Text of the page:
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Quest for autonomous tractor began decades ago

Pioneering ag innovators had their eyes on autonomous tractors decades before modern concept vehicles were built.

Curt Arens

November 11, 2021

3 Min Read
A “steering-wheel-free” autonomous concept vehicle from Case IH
WHERE’S THE WHEEL? This “steering-wheel-free” autonomous concept vehicle from Case IH was unveiled at Farm Progress Show in 2016 and was also displayed at Husker Harvest Days that same fall.Curt Arens

In the fall of 2016, Case IH and New Holland both introduced driverless tractors at Farm Progress Show in Boone, Iowa, and at Husker Harvest Days in Grand Island, Neb.

There was much talk and fanfare about the arrival of these concept vehicles, and the implications of their development to the agriculture industry. Six years later, with even more manufacturers such as John Deere, Fendt and Autonomous Tractor Corp. joining the group of manufacturers working on autonomy, GPS guidance and wireless technology continue to be crucial in development.

But the concept of a tractor “driving” itself has been around for a long time, decades before GPS and wireless.

Marcus Cain, the Dawes County, Neb., farmer who invented a tiller-packer-drill machine and a tank retriever tractor, also toyed with the idea of autonomy in farm equipment. It is said that the cupola in Cain’s house on his farmstead south of Chadron, which looks much like a tower for an air traffic controller, was built so he could remotely control his tractors and farm equipment.

Inventing and farming in Dawes County from the 1920s through the 1960s, Cain never figured out the technology to make it come to fruition, but he certainly thought about it and worked on the concepts.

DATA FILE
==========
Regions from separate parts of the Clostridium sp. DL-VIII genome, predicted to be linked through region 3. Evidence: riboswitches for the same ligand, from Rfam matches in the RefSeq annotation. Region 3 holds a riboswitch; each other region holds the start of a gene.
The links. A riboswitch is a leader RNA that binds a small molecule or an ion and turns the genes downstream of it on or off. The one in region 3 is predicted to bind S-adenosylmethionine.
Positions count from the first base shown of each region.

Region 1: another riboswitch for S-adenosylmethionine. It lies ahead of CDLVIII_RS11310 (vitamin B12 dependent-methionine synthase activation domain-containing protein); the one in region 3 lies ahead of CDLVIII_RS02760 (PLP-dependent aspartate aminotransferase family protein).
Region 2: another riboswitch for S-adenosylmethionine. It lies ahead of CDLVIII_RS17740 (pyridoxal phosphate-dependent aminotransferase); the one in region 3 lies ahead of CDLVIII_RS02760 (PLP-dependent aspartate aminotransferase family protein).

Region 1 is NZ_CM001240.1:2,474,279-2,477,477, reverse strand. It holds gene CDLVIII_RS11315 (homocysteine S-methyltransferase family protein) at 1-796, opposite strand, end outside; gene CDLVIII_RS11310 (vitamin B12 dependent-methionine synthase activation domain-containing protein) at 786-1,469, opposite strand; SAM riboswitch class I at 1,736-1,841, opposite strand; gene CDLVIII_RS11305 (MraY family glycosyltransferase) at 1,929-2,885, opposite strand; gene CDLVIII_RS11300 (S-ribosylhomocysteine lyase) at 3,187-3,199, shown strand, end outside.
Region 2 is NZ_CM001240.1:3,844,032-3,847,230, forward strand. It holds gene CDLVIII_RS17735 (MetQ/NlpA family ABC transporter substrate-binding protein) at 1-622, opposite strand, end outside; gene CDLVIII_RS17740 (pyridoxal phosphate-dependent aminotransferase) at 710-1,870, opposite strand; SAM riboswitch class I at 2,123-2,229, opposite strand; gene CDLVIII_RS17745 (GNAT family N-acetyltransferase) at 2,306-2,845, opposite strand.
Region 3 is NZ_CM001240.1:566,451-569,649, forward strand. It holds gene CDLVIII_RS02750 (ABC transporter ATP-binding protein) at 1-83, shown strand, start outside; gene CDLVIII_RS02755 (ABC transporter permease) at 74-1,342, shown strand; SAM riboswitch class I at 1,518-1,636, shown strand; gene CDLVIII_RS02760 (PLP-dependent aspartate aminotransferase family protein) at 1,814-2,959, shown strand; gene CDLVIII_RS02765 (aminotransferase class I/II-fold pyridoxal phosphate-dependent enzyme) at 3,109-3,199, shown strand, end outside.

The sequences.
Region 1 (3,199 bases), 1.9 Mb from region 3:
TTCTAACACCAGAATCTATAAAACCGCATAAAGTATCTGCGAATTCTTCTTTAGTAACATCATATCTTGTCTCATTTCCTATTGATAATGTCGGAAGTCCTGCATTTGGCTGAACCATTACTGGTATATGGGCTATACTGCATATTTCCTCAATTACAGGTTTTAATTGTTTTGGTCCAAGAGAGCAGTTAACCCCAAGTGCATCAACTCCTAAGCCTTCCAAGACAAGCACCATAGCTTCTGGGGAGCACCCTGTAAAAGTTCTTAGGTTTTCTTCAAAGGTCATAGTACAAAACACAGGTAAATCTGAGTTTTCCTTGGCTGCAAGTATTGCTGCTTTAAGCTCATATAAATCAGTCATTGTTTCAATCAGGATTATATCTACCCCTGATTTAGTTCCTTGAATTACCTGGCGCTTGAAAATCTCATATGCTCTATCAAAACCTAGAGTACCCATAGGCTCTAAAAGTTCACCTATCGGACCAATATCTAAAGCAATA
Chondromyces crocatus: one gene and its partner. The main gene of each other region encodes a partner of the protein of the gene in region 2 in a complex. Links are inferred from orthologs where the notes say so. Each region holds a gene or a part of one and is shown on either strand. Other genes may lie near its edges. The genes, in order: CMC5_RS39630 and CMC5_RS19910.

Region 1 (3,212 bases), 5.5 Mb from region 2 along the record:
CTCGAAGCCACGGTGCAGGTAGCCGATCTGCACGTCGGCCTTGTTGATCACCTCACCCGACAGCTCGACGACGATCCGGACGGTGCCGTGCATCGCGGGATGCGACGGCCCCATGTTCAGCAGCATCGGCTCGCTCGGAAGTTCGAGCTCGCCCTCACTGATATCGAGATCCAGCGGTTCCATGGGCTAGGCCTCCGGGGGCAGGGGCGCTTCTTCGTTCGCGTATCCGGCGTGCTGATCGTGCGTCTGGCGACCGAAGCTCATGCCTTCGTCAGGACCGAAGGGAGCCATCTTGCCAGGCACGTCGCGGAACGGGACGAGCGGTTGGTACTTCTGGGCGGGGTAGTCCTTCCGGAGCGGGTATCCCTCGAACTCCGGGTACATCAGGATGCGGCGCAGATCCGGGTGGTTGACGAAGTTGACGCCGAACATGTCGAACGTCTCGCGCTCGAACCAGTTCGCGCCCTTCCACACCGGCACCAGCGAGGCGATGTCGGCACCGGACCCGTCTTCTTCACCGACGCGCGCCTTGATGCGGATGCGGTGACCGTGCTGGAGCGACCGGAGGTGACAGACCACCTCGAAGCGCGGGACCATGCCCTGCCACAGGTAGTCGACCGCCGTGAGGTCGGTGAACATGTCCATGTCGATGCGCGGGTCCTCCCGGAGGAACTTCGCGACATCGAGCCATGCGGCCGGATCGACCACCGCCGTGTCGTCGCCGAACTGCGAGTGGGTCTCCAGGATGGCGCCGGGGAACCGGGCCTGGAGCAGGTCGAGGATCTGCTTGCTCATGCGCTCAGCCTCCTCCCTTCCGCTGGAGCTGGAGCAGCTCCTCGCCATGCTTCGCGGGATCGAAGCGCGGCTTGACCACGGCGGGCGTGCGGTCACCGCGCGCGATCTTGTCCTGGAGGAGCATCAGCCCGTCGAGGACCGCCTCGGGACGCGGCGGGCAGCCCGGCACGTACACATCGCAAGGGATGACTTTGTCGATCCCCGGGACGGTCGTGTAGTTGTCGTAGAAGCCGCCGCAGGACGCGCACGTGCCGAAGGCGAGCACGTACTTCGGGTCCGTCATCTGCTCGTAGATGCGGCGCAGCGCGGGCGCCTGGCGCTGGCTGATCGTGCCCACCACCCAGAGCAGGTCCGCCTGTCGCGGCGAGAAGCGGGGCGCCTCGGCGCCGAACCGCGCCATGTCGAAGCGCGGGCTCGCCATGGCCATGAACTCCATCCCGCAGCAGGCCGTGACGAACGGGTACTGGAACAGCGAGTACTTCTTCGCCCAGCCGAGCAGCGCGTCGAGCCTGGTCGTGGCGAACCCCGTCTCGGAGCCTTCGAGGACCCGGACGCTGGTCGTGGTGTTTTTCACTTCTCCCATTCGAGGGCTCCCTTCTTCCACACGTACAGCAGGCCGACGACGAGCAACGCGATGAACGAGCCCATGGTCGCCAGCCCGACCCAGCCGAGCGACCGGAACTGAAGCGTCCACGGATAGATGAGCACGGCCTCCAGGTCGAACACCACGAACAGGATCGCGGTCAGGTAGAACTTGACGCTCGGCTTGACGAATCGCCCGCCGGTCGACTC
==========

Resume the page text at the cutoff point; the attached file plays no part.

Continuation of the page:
In 1940, Frank W. Andrew invented a driverless tractor system that was comprised of a barrel or fixed wheel in the center of the field, and it would wind a cable that was attached to the steering arm of the front of the tractor.

But two decades before Andrew came up with his design, a 20-year-old Nebraskan, whose father owned a blacksmith shop, developed and patented an automatic tractor guide that would lead a steel-wheeled tractor in concentric circles around a field.

Zybach’s first patent

That young inventor was none other than Frank Zybach, the man known today as the father of the center pivot. It is said that Zybach came up with the idea of hands-off tractor driving when he was plowing a field.

As he prepared to plant his crop, it occurred to him that plants grew just as well in crooked rows as straight ones. He decided to plow his field in circles. Like Andrew, Zybach began in the middle of the field, plowed a tight spiral, and then got the front wheel of the tractor down in the furrow and let go of the steering wheel.

The tractor would continue plowing those circles in larger and larger spirals until it ran out of fuel or the wheel came out of the furrow. That’s why he patented the automatic tractor wheel guide to keep the wheel of the tractor going in concentric circles around the field.

There was something about circles that clicked with Zybach, and he eventually figured out a way to irrigate in circles with an invention we know today as the center pivot.

Cain, Zybach and Andrew were all ahead of their time. GPS and wireless tech weren’t around during their days of inventing, but engineers of today must tip their hats to those early pioneers of the concept of autonomy and tractors.

About the Author(s)

Curt Arens

Editor, Nebraska Farmer

Curt Arens began writing about Nebraska’s farm families when he was in high school. Before joining Farm Progress as a field editor in April 2010, he had worked as a freelance farm writer for 27 years, first for newspapers and then for farm magazines, including Nebraska Farmer.

His real full-time career, however, during that same period was farming his family’s fourth generation land in northeast Nebraska. He also operated his Christmas tree farm and grew black oil sunflowers for wild birdseed. Curt continues to raise corn, soybeans and alfalfa and runs a cow-calf herd.

Curt and his wife Donna have four children, Lauren, Taylor, Zachary and Benjamin. They are active in their church and St. Rose School in Crofton, where Donna teaches and their children attend classes.

Previously, the 1986 University of Nebraska animal science graduate wrote a weekly rural life column, developed a farm radio program and wrote books about farm direct marketing and farmers markets. He received media honors from the Nebraska Forest Service, Center for Rural Affairs and Northeast Nebraska Experimental Farm Association.

He wrote about the spiritual side of farming in his 2008 book, “Down to Earth: Celebrating a Blessed Life on the Land,” garnering a Catholic Press Association award.

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